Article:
Make your home page

GSA approves sale of Trump Organization’s Washington hotel lease

(CNN) — The General Services Administration has approved the buyer of the lease for the Trump Organization’s luxury hotel in Washington, paving the way for the deal to move forward.

The GSA said it had contracted a third-party consultant to evaluate CGI Merchant Group and its partner Hilton Worldwide Holdings Inc., which will operate the hotel as a Waldorf Astoria property. After a review, it said, it had determined CGI is a “qualified transferee” and Hilton is a “qualified operator,” a necessary step for Trump to sell the lease. The GSA said its contracting officer had notified the Trump Organization of its determination on Friday.

The Trump Organization did not immediately respond to a request for comment. A spokesman for CGI declined to comment.

A person familiar with the deal says it is on track and could be announced in the coming weeks.

CNN previously reported the Trump Organization had reached a deal to sell the lease for the ornate building for $370 million.

The hotel has been a source of controversy — and the subject of lawsuits and investigations — since Donald Trump became president. It was a meeting ground for Republicans and others who sought to cozy up to the then-President. But it also drew scrutiny by Democrats who believed Trump was improperly profiting from his presidency.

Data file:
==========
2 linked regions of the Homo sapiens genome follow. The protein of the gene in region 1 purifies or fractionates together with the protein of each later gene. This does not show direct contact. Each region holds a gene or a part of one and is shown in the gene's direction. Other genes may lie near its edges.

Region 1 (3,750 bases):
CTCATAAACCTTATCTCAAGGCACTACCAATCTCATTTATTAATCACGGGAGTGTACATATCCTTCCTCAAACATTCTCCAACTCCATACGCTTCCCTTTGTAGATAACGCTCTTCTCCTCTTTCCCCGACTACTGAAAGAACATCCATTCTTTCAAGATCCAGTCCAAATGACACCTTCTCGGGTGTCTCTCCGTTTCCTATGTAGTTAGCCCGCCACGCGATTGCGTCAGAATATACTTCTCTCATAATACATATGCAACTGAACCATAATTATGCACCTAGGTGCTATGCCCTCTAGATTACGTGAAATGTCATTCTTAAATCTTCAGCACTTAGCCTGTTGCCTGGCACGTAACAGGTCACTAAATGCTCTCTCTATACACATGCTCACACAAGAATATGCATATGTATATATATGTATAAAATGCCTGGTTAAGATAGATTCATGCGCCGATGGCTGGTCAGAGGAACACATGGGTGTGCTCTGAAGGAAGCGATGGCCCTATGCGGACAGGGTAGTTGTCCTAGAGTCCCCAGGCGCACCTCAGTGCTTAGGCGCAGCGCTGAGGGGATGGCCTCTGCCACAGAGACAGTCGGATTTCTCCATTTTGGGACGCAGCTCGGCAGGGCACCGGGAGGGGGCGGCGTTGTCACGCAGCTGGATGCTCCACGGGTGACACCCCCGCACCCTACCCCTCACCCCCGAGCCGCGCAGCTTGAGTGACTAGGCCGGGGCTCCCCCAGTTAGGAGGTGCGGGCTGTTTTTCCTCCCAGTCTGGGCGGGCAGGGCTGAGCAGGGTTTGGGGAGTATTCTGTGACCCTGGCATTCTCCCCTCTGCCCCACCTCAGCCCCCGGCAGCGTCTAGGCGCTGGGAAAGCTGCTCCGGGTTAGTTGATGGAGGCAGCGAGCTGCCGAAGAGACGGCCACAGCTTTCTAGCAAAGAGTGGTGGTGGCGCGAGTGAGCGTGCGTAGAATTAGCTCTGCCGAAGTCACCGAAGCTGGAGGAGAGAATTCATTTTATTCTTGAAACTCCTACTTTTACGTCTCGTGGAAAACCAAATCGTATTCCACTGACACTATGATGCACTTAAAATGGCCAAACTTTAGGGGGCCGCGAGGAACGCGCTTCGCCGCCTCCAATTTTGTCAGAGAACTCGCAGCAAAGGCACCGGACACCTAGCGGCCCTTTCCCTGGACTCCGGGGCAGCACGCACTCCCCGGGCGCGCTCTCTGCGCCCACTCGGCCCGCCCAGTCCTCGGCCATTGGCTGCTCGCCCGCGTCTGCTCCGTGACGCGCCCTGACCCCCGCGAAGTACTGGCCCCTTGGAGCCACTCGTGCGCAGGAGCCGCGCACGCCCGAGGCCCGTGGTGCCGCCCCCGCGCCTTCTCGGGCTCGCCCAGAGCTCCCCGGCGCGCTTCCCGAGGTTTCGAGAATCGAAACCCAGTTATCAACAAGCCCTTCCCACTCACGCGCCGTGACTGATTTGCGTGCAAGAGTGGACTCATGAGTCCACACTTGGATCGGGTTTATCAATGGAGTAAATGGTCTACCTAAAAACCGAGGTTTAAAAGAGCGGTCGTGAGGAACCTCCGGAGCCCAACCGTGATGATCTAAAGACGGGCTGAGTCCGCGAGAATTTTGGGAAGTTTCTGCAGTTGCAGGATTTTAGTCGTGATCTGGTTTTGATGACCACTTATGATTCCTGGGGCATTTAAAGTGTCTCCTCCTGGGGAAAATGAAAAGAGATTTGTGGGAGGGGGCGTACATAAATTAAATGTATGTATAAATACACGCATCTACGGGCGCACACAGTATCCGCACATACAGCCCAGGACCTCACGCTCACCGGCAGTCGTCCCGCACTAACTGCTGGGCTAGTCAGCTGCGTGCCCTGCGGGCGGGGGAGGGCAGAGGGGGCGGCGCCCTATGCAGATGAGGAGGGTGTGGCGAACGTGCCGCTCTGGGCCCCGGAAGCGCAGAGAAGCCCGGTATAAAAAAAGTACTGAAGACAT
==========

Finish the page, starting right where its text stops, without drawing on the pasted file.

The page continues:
The GSA, which manages federal buildings and land, awarded the lease for the Old Post Office building to Trump in 2012. Trump opened the hotel in 2016, when he was the Republican nominee for president.

When he took office, Trump resigned from his companies but transferred his assets to a trust run by his sons, allowing him to still benefit financially from the DC hotel and his other businesses.

Documents released by the House Oversight Committee showed the hotel received millions from foreign governments in payments and loan deferral, which Trump did not disclose, raising questions about potential conflicts of interest during his presidency. The committee asked the GSA last month to terminate the lease before Trump could sell it, to prohibit the Trump Organization from profiting off the sale.

The GSA said its review had determined that the sale price was reasonable.

“The contracting officer does not have any basis to conclude that the sale value of the lease is commercially unreasonable or inconsistent with market demand,” it said. “The brokerage firm hired by Tenant to market the Lease indicated to the contracting officer that there was broad interest in acquiring the leasehold interest and it received multiple offers in the same range as the sale price to CGI. Moreover, in the contracting officer’s opinion, the dollar per key amount (a common metric used to evaluate the sale of hospitality assets) was on par with similar transactions.”

It added that Trump and CGI believe that the hotel, which was not profitable under Trump, would “generate significantly more revenue than is currently being generated, based in a large part in being able to bring more guests to the hotel.”

This story has been updated with additional details.